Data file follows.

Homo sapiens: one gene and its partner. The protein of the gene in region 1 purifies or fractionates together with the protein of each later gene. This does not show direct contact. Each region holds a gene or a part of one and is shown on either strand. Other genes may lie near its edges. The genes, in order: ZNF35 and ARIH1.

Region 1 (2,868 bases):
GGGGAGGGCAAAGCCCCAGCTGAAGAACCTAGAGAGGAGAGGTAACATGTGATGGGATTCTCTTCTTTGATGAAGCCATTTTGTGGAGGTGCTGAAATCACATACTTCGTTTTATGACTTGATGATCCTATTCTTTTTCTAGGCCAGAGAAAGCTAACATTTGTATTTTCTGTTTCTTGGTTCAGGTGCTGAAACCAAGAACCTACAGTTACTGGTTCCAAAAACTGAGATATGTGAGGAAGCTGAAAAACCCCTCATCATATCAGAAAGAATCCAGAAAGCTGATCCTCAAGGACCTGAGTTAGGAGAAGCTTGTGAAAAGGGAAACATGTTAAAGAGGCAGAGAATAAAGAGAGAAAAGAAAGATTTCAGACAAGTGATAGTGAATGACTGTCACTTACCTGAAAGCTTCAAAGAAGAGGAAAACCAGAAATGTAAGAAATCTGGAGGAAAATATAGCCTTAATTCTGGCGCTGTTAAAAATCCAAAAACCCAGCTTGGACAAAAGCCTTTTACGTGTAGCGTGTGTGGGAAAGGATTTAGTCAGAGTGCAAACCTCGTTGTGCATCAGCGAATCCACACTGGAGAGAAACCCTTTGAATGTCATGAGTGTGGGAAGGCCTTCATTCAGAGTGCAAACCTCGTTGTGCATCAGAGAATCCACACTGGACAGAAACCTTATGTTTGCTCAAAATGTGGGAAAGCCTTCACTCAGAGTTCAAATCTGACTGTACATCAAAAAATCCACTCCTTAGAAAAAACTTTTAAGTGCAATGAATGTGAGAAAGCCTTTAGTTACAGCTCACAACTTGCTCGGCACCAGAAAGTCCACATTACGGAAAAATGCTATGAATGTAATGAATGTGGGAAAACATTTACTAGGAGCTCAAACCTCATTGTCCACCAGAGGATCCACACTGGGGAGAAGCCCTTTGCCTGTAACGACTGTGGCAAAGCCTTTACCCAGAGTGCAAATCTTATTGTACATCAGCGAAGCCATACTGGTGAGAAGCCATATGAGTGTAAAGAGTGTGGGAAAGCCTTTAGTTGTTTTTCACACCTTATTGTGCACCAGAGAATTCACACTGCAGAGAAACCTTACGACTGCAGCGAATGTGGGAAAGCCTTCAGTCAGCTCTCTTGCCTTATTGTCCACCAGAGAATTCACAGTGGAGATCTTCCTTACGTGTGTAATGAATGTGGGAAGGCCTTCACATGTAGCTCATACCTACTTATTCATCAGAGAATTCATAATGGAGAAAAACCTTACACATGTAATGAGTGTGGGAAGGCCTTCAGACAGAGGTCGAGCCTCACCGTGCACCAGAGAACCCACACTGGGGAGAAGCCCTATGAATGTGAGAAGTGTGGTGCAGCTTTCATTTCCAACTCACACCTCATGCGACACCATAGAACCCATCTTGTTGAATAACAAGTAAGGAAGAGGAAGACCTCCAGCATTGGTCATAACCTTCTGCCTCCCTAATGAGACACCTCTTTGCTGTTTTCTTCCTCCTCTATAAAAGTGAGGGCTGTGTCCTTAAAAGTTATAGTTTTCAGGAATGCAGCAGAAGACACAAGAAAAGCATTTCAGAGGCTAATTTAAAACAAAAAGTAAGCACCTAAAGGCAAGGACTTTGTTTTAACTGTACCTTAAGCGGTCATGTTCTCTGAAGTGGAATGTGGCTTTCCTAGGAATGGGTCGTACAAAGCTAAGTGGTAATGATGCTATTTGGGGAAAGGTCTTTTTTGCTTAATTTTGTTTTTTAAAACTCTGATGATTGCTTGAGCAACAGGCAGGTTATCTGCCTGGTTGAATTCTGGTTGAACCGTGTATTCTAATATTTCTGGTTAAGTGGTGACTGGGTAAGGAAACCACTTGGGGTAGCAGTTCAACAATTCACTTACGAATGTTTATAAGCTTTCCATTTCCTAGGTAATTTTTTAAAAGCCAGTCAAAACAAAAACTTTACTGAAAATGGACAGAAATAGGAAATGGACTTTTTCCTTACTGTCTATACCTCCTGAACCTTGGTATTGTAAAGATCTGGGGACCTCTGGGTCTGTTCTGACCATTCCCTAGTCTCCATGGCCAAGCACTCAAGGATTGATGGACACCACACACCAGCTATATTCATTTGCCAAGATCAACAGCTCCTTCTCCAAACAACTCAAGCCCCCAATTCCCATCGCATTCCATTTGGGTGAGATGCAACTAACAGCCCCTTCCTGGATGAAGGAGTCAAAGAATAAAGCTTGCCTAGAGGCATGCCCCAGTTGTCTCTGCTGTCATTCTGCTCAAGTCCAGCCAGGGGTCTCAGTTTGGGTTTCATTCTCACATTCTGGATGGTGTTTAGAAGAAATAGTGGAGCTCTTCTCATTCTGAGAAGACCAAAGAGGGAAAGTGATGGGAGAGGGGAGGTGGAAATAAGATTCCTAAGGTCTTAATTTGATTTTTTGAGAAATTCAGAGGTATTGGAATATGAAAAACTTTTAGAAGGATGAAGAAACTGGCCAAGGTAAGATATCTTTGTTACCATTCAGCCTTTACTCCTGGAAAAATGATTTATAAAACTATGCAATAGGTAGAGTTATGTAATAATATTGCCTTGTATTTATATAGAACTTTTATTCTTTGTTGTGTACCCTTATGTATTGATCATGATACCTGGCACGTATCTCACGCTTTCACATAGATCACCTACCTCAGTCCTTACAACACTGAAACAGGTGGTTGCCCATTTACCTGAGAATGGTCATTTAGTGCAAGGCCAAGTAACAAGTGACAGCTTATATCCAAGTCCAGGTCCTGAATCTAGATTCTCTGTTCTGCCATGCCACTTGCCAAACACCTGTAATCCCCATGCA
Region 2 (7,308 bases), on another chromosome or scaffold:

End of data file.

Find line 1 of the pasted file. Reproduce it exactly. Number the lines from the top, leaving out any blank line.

Homo sapiens: one gene and its partner. The protein of the gene in region 1 purifies or fractionates together with the protein of each later gene. This does not show direct contact. Each region holds a gene or a part of one and is shown on either strand. Other genes may lie near its edges. The genes, in order: ZNF35 and ARIH1.